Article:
New Zealand (12) 29
Tries: Sivivatu, McCaw Cons: Carter (2) Pens: Carter (5)
South Africa (22) 32
Tries: Du Preez, De Villiers Cons: M Steyn (2) Pens: F Steyn (3), M Steyn (2) Drop-goal: M Steyn
Bismarck Du Plessis celebrates a first Tri Nations triumph in five years
Morne Steyn and namesake Francois kicked 22 points in Hamilton as South Africa beat New Zealand to win the Tri-Nations for the first time since 2004.
Francois kicked three huge penalties and Morne converted Fourie du Preez's try and added two penalties and a drop-goal to secure a 22-12 half-time lead.
Jean de Villiers intercepted a Dan Carter pass to increase the lead before the All Blacks rallied impressively.
Sitiveni Sivivatu's try set up a tense finale but the Springboks held on.
South Africa coach Peter de Villiers was relieved that his side held on against the late New Zealand surge.
"At the end my heart was in my throat as we always knew the All Blacks would never give up," he said.
"It was as tough as it gets. The All Blacks aren't a walkover. To play them in their backyard, it's a great honour to come out victorious.
"We did find something in Hamilton - we have the Tri-Nations Cup."
Jean de Villiers' touchdown proved crucial for the Springboks
The win not only gave the Springboks their third Tri-Nations title, but also means they have beaten the All Blacks in three successive Tests for the first time since 1976.
New Zealand coach Graham Henry conceded the better team had won.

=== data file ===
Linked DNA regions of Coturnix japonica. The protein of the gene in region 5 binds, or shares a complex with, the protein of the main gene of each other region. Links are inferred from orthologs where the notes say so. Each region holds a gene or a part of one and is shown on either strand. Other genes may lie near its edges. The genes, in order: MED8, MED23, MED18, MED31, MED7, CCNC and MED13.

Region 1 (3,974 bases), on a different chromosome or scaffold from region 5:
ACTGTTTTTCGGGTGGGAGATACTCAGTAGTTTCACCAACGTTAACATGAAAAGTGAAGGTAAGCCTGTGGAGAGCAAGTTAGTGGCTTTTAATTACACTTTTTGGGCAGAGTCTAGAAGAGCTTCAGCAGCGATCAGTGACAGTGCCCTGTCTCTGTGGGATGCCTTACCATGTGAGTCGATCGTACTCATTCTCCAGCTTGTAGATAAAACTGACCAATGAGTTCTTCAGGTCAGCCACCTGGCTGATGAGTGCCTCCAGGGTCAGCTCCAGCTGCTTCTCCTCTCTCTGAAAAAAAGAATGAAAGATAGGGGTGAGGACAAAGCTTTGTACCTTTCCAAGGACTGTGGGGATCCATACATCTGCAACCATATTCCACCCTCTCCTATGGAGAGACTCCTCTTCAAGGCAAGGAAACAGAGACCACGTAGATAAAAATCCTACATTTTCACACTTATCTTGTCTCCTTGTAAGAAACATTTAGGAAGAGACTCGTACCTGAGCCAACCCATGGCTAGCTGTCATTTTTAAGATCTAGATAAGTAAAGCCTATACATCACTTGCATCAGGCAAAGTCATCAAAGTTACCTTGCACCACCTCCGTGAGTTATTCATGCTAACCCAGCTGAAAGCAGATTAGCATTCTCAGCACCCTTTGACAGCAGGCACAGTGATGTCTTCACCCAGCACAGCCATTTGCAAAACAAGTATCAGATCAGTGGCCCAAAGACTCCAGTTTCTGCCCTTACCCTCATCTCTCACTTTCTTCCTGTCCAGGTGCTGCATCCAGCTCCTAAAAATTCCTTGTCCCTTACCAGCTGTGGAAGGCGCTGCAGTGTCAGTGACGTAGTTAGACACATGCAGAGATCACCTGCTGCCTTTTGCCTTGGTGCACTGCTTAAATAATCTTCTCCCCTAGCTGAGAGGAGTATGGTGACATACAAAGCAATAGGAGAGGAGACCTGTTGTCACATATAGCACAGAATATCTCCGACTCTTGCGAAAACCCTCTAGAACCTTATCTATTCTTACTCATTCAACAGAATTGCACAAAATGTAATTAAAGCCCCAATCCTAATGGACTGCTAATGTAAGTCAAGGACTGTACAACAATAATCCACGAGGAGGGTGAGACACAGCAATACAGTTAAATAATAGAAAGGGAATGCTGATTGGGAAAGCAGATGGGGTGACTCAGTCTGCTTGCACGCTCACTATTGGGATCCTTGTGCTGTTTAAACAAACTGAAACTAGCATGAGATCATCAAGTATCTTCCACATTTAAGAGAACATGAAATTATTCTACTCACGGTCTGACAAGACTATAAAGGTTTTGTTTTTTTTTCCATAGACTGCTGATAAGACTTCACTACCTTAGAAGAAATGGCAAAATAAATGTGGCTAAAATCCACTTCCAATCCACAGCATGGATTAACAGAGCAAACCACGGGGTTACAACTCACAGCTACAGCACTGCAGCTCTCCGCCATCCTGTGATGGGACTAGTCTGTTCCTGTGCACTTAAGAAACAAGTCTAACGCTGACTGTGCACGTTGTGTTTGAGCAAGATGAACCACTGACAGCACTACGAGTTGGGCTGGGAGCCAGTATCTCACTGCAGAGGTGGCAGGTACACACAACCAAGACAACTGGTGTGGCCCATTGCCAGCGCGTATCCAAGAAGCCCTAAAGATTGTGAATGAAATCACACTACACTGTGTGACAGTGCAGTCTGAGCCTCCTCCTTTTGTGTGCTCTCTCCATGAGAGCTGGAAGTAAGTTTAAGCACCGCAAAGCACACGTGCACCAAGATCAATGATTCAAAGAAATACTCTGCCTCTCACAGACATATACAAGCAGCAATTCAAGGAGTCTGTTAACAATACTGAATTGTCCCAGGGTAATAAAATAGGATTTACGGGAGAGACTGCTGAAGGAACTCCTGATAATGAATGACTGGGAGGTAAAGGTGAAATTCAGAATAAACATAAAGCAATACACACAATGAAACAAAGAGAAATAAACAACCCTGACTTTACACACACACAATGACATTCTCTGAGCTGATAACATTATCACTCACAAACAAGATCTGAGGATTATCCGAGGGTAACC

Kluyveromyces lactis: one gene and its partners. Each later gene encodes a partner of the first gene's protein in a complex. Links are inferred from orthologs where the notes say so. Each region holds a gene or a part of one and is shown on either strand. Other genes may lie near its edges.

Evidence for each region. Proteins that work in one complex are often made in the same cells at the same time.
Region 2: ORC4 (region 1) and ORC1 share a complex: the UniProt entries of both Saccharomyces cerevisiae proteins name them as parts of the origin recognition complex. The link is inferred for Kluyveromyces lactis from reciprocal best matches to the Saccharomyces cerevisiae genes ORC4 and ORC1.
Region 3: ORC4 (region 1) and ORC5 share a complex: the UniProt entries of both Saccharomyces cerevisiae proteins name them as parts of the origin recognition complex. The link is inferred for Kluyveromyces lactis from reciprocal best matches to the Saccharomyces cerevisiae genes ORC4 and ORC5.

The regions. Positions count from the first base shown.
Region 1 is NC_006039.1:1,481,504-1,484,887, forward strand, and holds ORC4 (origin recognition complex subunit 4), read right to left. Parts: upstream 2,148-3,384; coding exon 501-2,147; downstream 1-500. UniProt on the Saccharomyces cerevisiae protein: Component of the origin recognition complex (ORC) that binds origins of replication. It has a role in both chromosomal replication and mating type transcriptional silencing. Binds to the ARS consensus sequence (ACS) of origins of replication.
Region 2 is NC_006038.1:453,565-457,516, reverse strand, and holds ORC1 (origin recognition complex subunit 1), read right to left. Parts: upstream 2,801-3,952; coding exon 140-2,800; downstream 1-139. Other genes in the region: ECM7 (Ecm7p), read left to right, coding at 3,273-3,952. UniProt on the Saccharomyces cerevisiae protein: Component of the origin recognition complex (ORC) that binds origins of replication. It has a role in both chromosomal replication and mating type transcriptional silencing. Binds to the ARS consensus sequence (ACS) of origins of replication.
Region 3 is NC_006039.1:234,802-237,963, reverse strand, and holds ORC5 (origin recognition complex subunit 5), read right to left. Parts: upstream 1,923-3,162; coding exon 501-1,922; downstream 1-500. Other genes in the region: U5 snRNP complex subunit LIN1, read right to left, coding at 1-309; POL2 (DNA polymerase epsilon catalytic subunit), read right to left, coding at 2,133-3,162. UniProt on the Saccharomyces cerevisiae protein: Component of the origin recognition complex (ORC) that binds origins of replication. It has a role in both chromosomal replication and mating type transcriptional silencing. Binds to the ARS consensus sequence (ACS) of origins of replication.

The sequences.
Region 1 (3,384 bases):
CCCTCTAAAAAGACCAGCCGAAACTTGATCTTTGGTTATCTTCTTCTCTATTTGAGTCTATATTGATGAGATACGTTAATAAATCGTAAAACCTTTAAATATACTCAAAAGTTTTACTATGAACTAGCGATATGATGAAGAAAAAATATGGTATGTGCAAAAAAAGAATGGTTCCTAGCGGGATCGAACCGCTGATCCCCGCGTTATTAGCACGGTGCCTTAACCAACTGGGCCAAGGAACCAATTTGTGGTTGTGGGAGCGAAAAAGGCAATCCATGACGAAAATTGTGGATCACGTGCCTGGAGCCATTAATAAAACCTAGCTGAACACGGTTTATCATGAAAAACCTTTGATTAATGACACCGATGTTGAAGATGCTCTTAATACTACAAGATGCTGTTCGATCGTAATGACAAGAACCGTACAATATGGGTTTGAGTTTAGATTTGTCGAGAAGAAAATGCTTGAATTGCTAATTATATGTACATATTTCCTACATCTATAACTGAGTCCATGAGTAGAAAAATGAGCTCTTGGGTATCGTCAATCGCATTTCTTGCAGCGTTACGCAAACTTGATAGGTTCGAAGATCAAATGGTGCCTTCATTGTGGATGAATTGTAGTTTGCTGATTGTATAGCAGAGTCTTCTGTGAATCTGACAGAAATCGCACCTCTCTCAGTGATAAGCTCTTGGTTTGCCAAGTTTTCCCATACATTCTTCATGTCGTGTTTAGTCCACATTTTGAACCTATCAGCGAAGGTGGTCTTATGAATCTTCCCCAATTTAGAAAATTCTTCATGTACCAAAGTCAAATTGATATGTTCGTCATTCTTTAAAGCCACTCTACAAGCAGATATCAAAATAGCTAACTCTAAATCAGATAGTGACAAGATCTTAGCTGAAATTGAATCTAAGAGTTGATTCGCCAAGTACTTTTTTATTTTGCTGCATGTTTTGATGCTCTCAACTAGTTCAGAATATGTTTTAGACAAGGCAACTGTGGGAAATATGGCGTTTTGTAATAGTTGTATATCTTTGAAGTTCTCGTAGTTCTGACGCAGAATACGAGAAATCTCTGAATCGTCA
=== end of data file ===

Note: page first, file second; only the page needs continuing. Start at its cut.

"They deserved to win. They played very structured rugby and played it very well," he admitted.
"We didn't play well enough for the first 60 minutes. We needed to play for longer periods of time with a lot more consistency."
For nearly three-quarters of the game South Africa were dominant across the field, forcing the All Blacks into repeated handling errors.
But they had to respond to an early setback as Carter kicked New Zealand into an early lead after South Africa transgressed in gathering the opening kick-off.
However, that only served to invigorate South Africa, and Francois Steyn stepped up to launch his kicking onslaught, landing penalties from 60 and 58 metres to put the Springboks in front and they were never to relinquish the lead.
They stretched their advantage minutes later when Bryan Habana knocked Joe Rokocoko out of the way going for a high ball and scrum-half Fourie du Preez was on hand to score.
Morne Steyn, who took the closer kicks, landed the conversion and the Springboks were firmly in command at 16-6.
Further penalties from Carter and both Steyns rounded out the first half scoring with the All Blacks losing two try-scoring opportunities when Carter and then Stephen Donald lost possession in trying to kick through.
And Carter was at fault again when his pass to Isaia Toeava was intercepted by De Villiers who raced away to score unopposed for Morne Steyn to convert for a 29-12 lead.
With the game almost out of reach, the All Blacks snapped into action and scored their first try when Toeava broke down the left flank to put Sivivatu over in the corner.
Carter added the conversion and a penalty to reduce the gap to seven points before Morne Steyn completed the Springboks' scoring with his second penalty.
Despite a late rally by the Kiwis, South Africa held on and deservedly earned the glory.
New Zealand: Muliaina, Rokocoko, Nonu, Donald, Sivivatu, Carter, Cowan, Read, McCaw (captain), Kaino, Ross, Thorn, Franks, Hore, Woodcock. Reserves: De Malmanche, Afoa, Thomson, So'oialo, Leonard, Toeava, Jane.
South Africa: F Steyn, Ngungane, Fourie, De Villiers, Habana, M Steyn, Du Preez, Spies, Burger, Brussow, Matfield, Botha, Smit (captain), B du Plessis, Mtawarira. Reserves: Ralepelle, J du Plessis, Rossouw, Kankowski, Januarie, Jacobs, Pienaar.
Referee: Nigel Owens (WAL)